Using light field methods, we can use Baxter’s monocular camera to localize the metal 0.24′ nut and corresponding bolt. The localization is precise enough to allow the robot to use the estimated poses to then perform an open-loop pick, place, and screw to put the nut on the bolt. The precise pose estimation enables complex routines to be quickly encoded, because once the robot knows where the parts are, it can perform accurate grasps and placement actions. You can read more about how it works in our RSS 2017 paper.
Rebecca Pankow and John Oberlin programmed Baxter to pick petals off of a daisy during my graduate seminar last semester, Topics in Grounded Language for Robotics. The robot localizes the petal on the daisy using synthetic photography based on light fields, then plucks each petal off of the daisy. It looks for the largest open space when selecting the next petal to pick. It keeps track of the parity of the petals picked so it can either nod and smile (if the answer is, “he loves me”) or frown (if the answer is, “he loves me not.”) This project was recently featured in the New Yorker!
Our group was featured in this New Yorker article, showcasing Rebecca Pankow and John Oberlin’s work programming Baxter to pick petals from a daisy, as well as some of my thoughts on inequality and automation. I was thrilled with Sheelah’s work on this very important issue, focusing on the effects of automation and our changing economy.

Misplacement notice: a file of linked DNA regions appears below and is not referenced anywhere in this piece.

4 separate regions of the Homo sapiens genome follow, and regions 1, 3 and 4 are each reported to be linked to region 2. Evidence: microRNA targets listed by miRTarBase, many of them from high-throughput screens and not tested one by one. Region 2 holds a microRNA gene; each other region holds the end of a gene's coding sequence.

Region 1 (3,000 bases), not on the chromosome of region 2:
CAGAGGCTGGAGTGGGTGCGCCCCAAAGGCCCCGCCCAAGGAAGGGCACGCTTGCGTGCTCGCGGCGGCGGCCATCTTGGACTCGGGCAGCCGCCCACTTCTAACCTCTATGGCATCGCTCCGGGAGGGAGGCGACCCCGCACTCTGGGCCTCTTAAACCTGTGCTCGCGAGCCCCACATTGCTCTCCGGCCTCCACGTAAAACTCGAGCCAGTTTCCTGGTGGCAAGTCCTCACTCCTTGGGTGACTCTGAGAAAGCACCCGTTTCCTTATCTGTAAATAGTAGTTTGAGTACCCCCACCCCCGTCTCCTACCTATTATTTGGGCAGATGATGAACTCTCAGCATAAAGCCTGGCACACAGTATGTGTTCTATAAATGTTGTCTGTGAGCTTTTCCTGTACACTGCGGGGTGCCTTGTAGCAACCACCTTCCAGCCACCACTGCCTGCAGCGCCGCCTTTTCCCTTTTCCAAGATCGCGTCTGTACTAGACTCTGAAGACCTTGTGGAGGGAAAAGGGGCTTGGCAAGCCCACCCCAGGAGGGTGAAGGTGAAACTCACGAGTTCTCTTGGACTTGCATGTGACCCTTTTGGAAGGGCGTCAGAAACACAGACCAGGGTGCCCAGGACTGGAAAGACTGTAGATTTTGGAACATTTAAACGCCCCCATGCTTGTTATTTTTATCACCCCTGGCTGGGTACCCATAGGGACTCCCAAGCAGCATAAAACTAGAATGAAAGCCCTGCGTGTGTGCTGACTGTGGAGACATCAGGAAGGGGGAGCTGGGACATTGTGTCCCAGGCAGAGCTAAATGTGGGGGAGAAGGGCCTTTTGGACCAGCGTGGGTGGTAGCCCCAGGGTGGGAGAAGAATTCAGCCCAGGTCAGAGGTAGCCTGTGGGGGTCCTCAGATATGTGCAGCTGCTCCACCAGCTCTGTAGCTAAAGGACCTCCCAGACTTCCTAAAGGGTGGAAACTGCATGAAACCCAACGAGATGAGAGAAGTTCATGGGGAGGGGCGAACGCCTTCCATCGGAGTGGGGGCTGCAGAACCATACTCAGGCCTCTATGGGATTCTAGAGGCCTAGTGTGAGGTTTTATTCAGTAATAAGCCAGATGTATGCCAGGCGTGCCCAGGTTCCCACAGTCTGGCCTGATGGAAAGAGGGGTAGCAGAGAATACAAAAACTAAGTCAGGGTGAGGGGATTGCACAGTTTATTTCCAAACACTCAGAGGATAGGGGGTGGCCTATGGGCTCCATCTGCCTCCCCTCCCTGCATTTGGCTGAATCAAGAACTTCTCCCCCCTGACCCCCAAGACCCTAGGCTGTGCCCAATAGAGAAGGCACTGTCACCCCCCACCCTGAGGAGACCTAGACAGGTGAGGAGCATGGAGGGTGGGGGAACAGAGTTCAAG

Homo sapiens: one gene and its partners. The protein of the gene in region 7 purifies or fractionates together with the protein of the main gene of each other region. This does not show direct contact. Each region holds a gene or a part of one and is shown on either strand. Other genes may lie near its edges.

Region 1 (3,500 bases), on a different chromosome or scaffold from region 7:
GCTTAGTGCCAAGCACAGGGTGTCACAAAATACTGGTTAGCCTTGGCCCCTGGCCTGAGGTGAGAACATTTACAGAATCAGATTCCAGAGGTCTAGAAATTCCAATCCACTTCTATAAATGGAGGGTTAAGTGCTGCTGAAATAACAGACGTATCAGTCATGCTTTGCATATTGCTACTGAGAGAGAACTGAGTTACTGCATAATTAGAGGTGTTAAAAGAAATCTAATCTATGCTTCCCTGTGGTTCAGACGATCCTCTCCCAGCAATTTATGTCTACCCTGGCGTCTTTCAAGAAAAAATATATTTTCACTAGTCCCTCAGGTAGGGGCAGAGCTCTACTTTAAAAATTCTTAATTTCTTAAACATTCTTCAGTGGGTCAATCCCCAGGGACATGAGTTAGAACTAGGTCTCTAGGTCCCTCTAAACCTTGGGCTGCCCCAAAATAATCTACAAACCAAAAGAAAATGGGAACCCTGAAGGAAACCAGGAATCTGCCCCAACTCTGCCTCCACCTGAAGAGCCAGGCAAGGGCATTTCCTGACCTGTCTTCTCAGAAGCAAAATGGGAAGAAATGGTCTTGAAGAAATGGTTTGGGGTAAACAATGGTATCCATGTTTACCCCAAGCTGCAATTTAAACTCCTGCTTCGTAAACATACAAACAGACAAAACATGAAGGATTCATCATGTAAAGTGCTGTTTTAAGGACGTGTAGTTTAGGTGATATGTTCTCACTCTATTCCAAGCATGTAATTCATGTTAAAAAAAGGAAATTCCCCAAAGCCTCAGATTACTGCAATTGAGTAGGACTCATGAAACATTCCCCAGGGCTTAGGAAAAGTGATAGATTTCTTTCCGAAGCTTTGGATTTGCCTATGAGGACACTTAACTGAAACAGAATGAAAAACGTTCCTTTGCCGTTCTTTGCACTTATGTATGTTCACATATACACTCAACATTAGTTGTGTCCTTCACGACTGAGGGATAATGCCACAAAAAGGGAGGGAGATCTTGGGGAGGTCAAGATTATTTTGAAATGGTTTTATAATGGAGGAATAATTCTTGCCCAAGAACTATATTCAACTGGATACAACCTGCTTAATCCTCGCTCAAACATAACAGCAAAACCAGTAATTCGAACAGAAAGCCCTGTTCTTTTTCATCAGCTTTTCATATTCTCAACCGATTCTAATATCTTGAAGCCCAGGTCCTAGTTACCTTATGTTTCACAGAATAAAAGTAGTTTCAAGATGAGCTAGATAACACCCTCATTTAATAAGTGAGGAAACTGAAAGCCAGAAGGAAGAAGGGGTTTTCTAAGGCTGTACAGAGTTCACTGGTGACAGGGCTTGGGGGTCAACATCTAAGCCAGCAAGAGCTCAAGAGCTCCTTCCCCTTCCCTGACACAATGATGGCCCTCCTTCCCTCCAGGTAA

There are many tasks that are too dangerous for humans to perform that would be better suited for a robot, such as defusing a bomb or repairing a nuclear reactor. Ideally, these robots would be autonomous, but currently, robots are not able to perform all tasks on their own yet. For robots to help with these problems today, they are directly controlled from afar by a human user, in an act called teleoperation. With this work, we set out to develop a teleoperation interface that is as intuitive and efficient as possible for completing the task.
We developed a virtual reality interface to allow novice users to efficiently teleoperate a robot and view it’s environment in 3D. We have released an open-source ROS package, ROS Reality, which allows anyone to connect a ROS network to a Unity scene over the internet via websockets. ROS topics can be sent to the Unity scene, and data from the Unity scene can be sent to the ROS network as a topic. This allows a human to perceive a scene and teleoperate the robot in it to perform a complex task, such as picking up a cup, as simply as they would in real life. We conducted a user study to compare the speed of our interface to traditional teleoperation methodologies, such as keyboard and monitor, and found a 66% increase in task completion under our system.